I am always annoyed when I read a story mentioning the president that goes on to mention that he is "extremely popular". Of course, he's extremely popular. He hasn't even been president for a hundred yet. If he isn't extremely popular now, good luck with the rest of the four year term. The Real Clear Politics average has him at about 60-30%. That's very popular. It's also about as popular as most presidents at this point. Yet, I doubt that most news stories at this point mentioned that Ronald Reagan or George W. Bush were extremely popular presidents.
Here are some things that aren't mentioned when someone claims that President Obama is "extremely popular". Most of his signature policies aren't extremely popular. The bailouts aren't popular. His stimulus wasn't that popular. Cap and trade isn't that popular. The budget isn't that popular, and runaway deficits aren't that popular. Health care reform may turn out to be popular but we don't know yet since he hasn't given any details.
Here's another thing that these stories don't tell you. On more than one occasion, the Obama administration has attempted to unleash its army of supporters in support of one policy or another. Each and every time, those organizational efforts failed miserably. Early in his administration, they attempted to organize a series of house parties. Almost no one showed up. One weekend, My.barackobama.com tried to organize his army of supporters to knock on "one million doors" in support of his budget, and that was a miserable failure. Congress people on both sides said they saw absolutely no visible increase in communication in favor of the budget. So, his supposed groundswell of grassroots support has translated into bubkus when it comes to grass roots activism in favor of the president's actual policies.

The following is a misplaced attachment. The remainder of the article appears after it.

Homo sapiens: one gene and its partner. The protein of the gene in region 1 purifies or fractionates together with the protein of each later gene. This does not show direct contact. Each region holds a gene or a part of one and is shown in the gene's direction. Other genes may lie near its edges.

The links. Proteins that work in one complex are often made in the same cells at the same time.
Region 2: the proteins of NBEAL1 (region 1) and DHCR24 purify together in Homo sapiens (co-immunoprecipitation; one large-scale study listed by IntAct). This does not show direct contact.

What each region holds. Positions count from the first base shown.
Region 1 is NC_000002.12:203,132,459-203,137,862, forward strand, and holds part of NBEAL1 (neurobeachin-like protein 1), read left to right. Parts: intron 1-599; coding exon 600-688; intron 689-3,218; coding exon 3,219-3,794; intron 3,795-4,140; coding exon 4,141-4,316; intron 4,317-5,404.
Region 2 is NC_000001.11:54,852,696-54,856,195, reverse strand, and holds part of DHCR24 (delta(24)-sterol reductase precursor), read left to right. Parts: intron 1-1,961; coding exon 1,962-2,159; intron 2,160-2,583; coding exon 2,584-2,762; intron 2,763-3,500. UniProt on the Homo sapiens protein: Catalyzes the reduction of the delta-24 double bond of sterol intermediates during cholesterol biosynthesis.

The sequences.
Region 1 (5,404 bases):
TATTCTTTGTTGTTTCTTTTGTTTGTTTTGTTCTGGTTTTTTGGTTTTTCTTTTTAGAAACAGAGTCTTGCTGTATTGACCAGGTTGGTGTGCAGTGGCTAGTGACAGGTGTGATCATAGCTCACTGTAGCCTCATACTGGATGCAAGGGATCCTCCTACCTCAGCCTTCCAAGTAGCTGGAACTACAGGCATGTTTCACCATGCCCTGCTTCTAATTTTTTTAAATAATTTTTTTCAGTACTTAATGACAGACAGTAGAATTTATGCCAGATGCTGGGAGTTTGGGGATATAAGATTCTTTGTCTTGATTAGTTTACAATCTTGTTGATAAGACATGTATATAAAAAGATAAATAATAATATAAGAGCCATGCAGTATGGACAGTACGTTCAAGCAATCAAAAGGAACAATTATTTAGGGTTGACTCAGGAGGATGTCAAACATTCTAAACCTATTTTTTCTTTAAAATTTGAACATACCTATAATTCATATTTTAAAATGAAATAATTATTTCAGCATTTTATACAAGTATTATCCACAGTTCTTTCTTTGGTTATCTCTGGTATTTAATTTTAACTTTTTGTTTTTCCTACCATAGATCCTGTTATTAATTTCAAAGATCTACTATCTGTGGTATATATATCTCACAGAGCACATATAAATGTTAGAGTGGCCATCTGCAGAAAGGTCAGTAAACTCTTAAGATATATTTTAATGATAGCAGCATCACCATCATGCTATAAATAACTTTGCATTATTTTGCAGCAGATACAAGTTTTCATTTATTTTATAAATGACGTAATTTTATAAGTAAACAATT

There are several ways to view popularity. There is the strict popular and unpopular number. There is also the intensity of popularity. Rasmussen tracks not only the president's popularity but intensity as well. They track the difference between those that strongly favor the president and those that strongly oppose him. When he entered office, the difference was +28% strongly favor/strongly oppose. Now, it's +3. All those in the middle can easily be swayed. Someone that only mildly favors the president less than one hundred days into their term can easily oppose that same president very quickly.
Then, there's the tea parties. Nearly one million showed up. These rallies weren't merely anti President Obama rallies. They were, however, anti nearly every President Obama policy. Try and put this into perspective. Has any president ever faced such a visible, large, and well organized show of opposition to his policies this early in their presidency. Did nearly one million people protest Bush's tax cuts? Did nearly one million people protest Clinton's health care agenda? It isn't merely remarkable that the president's policies are so visibly being rejected by a grass roots effort. It should also be troubling. Nearly one million showed up to protest his agenda when he is "extremely popular". How many will show up when he is merely popular? How many will show up when he falls below 50%?
More than all of this, is something much more important. The president's supporters are more than willing to tell a pollster they like him. When it comes to heavy lifting of political activism, his supporters have absolutely no energy. A lot less people are willing to tell a pollster they don't like the job he's doing. Yet, when it comes to the hard work of political activism, those folks are energized to to show just how much they are against his policies.
That ought to give some perspective into the president's "extreme popularity".
Please check out my new books, "Prosecutors Gone Wild: The Inside Story of the Trial of Chuck Panici, John Gliottoni, and Louise Marshall" and also, "The Definitive Dossier of PTSD in Whistleblowers"